Current knowledge and learning on the use of technology in healthcare education

Snell, Laura ORCID logo ORCID: and Grimwood, Tom ORCID logo ORCID: (2019) Current knowledge and learning on the use of technology in healthcare education. (Unpublished) Item availability may be restricted.

[thumbnail of (2020, Jan) NWAS Technology in Healthcare Education.pdf] PDF - Accepted Version
Restricted to Repository staff only
Available under License CC BY-NC

Download (780kB) | Contact the author


Health and Society Knowledge Exchange (HASKE) was commissioned to undertake a small-scale evaluation project for the North West Ambulance Service (NWAS). The aim of the project was to conduct a literature review into the uses of technology in healthcare education and make recommendations to guide the development of NWAS education programmes.

A literature search resulted in 20 articles for inclusion in the review. Articles were summarised to provide an overview of method and key findings (see Appendix 1). Data was then synthesised in a narrative review that identified key themes across the literature (section 3 of this report).

Four key themes identified across the data:
- the types of technologies used in healthcare education;
- the integration of technology into the healthcare curriculum;
- the skills and knowledge of the healthcare educators; and
- the benefits of using technology for the learners.

• It is evident that a range of technologies are currently used within healthcare education, for example: mobile devices, simulation technologies, e-learning and classroom response systems.
• The successful utilisation of technology into healthcare education requires preparation and planning, to ensure that the technology is integrated into the existing healthcare curriculum.
• The literature review highlighted a lack of standard tools for evaluating the use of technology-enhanced learning in healthcare education; it was identified that most evaluations to date have focused on learner satisfaction, the technology device, pre- and post-test scores, or Kirkpatrick’s evaluation model. It would be beneficial for educators to consider the use of Cook and Ellaway’s (2015) framework, or Pickering and Joynes’ (2016) holistic model, when preparing to integrate technology into existing healthcare programmes.
• The financial costs of purchasing, maintaining and sustaining various technologies can be a disabler to utilising technology in healthcare education. In addition, the educator’s knowledge and technical skills, and the support available from the institution (both technical and financial support) could be potential barriers to the successful integration of technology.
• The institutions that provide healthcare education have a responsibility to support their educators with developing the necessary skills and knowledge to effectively use the technology, support the learners and undertake basic troubleshooting. In addition, institutions need to explore sustainable mechanisms for funding and maintaining the technology, and providing the appropriate technical support.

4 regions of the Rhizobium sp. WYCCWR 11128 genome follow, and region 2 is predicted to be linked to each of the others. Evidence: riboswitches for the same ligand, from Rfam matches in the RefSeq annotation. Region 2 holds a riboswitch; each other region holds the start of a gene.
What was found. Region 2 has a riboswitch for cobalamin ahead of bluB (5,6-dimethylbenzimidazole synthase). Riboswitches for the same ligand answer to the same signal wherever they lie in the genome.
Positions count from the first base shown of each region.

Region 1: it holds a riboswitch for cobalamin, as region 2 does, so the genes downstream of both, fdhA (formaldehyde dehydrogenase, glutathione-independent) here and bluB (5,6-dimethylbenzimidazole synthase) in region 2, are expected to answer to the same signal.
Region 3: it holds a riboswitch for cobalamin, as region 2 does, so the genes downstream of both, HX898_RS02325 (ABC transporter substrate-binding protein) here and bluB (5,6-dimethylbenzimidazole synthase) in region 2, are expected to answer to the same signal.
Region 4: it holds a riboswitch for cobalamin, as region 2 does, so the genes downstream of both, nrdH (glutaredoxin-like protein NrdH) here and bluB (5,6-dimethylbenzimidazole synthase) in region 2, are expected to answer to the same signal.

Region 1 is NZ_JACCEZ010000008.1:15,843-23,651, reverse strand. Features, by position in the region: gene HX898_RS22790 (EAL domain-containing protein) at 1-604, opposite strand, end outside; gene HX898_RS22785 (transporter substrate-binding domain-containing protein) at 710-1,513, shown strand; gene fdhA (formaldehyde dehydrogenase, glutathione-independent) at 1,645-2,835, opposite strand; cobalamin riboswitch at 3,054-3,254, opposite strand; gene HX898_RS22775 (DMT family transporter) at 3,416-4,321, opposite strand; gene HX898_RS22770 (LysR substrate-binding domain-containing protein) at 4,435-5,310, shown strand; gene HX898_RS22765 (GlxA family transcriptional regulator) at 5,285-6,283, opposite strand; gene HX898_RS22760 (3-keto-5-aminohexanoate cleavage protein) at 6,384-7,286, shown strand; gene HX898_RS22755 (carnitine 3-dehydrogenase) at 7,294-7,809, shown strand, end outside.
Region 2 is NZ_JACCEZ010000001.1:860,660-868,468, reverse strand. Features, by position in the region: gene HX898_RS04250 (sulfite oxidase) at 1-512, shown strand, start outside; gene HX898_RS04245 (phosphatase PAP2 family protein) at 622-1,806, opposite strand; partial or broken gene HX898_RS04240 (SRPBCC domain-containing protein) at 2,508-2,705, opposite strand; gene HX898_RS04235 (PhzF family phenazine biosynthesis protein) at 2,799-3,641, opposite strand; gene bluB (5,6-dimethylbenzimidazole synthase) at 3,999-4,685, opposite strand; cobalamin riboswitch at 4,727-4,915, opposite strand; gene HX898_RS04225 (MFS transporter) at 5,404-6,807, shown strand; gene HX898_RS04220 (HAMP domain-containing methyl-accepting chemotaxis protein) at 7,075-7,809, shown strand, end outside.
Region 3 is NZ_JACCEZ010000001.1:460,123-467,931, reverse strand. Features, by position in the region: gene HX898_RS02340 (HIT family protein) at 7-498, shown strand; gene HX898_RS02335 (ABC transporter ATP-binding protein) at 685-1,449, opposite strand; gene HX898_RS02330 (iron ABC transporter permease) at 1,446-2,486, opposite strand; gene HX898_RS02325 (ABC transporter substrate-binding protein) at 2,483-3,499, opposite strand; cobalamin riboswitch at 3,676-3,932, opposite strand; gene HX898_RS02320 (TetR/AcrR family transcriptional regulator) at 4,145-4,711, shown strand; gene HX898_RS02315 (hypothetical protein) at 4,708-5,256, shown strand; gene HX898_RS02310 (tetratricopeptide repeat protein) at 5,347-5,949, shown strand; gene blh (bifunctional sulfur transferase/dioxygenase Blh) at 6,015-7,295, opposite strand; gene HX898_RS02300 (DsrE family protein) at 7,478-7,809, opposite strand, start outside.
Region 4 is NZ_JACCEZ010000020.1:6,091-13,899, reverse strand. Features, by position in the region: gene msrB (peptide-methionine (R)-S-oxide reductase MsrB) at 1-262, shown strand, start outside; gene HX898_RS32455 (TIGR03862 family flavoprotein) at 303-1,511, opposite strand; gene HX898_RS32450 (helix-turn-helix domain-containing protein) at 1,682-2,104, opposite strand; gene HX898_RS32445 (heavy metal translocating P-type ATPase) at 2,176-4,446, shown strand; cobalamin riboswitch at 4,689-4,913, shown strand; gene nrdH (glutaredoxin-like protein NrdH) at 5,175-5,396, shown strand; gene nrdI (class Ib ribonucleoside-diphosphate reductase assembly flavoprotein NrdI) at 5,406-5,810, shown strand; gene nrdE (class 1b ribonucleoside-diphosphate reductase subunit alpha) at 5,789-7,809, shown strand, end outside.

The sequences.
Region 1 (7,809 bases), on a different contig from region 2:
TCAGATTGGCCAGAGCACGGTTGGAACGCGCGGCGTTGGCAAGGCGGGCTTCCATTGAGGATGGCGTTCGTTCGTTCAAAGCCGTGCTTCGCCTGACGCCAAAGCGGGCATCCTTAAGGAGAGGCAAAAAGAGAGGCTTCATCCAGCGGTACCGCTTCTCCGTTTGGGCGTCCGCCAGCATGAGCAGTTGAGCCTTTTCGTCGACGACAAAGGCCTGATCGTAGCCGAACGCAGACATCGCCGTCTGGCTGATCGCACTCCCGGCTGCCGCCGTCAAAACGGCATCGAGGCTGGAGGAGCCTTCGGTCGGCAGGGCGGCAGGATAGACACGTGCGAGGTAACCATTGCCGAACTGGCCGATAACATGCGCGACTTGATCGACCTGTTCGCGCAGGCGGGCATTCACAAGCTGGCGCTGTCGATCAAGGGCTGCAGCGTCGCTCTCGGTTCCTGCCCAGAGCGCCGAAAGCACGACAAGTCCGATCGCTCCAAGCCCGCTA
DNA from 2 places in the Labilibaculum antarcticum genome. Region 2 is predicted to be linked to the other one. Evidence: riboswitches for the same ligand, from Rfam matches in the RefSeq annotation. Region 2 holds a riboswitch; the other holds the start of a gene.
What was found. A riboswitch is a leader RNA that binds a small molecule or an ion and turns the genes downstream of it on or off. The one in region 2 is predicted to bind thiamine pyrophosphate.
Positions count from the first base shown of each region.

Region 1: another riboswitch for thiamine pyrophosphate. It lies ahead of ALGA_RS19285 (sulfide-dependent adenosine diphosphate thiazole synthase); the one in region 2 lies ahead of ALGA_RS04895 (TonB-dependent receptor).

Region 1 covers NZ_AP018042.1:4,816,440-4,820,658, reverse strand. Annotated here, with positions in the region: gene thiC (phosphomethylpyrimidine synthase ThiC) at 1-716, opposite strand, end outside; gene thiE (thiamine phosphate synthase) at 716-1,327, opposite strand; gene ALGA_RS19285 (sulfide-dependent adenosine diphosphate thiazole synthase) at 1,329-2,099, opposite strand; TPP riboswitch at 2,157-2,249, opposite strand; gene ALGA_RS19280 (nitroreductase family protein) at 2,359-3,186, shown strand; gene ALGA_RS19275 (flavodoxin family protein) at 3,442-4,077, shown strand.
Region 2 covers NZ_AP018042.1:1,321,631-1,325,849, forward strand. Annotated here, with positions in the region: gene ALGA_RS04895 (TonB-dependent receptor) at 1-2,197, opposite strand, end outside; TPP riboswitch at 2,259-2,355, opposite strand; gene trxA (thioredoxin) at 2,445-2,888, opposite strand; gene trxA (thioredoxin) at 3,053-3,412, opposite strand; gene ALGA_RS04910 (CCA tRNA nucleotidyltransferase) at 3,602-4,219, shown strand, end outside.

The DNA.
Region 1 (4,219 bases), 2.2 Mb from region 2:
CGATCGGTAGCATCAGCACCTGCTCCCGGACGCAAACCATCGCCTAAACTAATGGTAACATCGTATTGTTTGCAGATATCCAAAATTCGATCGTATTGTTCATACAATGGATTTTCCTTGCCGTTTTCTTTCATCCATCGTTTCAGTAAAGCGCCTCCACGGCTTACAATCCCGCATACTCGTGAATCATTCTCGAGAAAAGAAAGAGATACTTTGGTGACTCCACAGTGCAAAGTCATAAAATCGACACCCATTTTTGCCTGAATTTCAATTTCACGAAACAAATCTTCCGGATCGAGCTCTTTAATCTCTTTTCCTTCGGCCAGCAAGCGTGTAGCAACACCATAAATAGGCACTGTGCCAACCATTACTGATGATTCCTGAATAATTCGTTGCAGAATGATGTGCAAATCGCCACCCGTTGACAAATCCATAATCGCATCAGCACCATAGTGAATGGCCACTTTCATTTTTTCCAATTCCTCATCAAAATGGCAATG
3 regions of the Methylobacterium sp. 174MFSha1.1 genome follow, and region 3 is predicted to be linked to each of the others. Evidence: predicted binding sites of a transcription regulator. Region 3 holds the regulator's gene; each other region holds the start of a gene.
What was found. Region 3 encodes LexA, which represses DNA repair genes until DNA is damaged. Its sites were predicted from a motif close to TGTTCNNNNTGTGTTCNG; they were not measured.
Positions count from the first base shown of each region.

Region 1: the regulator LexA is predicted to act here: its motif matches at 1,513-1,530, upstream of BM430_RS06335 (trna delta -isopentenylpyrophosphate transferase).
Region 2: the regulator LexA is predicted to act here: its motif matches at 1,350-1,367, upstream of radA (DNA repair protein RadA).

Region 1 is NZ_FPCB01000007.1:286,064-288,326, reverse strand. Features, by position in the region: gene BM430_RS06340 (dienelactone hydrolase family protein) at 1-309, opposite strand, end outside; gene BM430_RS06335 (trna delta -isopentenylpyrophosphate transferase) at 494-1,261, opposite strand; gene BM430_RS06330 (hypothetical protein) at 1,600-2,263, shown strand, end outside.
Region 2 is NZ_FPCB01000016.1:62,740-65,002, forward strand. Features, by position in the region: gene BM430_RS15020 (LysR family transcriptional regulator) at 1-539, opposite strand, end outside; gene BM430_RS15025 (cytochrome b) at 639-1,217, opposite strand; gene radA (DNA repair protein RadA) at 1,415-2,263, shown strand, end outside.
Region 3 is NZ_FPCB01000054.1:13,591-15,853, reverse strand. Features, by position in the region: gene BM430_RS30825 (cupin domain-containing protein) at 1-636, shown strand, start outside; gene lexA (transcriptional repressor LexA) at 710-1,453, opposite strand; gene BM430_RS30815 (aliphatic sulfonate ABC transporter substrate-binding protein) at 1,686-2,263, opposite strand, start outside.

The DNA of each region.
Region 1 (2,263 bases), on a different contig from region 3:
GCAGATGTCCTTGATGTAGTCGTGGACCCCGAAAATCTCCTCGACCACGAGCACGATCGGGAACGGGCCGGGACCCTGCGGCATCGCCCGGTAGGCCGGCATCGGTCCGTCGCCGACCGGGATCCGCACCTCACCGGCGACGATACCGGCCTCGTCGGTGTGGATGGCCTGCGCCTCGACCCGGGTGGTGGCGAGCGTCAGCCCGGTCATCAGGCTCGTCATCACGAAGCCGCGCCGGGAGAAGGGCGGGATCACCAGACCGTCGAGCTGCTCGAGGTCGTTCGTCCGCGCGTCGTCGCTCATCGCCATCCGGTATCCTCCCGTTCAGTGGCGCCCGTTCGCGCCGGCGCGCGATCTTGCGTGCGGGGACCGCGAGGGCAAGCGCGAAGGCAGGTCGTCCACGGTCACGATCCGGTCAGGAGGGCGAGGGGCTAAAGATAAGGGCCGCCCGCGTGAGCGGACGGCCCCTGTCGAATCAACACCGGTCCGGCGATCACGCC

• The literature highlighted that the successful integration of technology in healthcare education can provide several benefits for the learners.
• It is recommended that NWAS should review their current use of technology in healthcare education programmes in order to identify any areas for improvement.
• For maximum benefit, this should be framed by the application of learning theories/models to support the use of technology in education programmes. It may be beneficial to use models in terms of the sequential themes laid out in the Findings section (types of technology, integrating technology into education, educator’s skills and knowledge and benefits for learners) as a basis.
• This in turn will allow NWAS to review the types of technologies that are currently being used in NWAS education programmes (e.g. mobile devices, e-learning, simulation, classroom response systems); how the technologies achieve the learning outcomes of the education modules; and the extent to which the technologies have been integrated into the existing NWAS curriculum.
• Reviewing how the four themes link together will allow NWAS to assess the suitability of current mechanisms for evaluating the use of technology-enhanced learning in education programmes.
• It is also recommended that NWAS should review the skills and training of their educators in order to identify any technical training needs; this will ensure that NWAS educators are equipped to use the technologies effectively and provide technical support to the healthcare learners. Sharing examples of good practice with educators who have adapted their teaching in order to fully integrate technology into the healthcare curriculum will be on benefit for a robust educational programme.

Item Type: Report
Departments: Health and Society Knowledge Exchange (HASKE)
Additional Information: This report is not publicly available as it was commissioned research and copyright belongs to the commissioner (North West Ambulance Service). However the authors published an article on this research which is open access and at:
Depositing User: Laura Snell
Date Deposited: 12 Feb 2021 11:46
Last Modified: 13 Jan 2024 10:02
Edit Item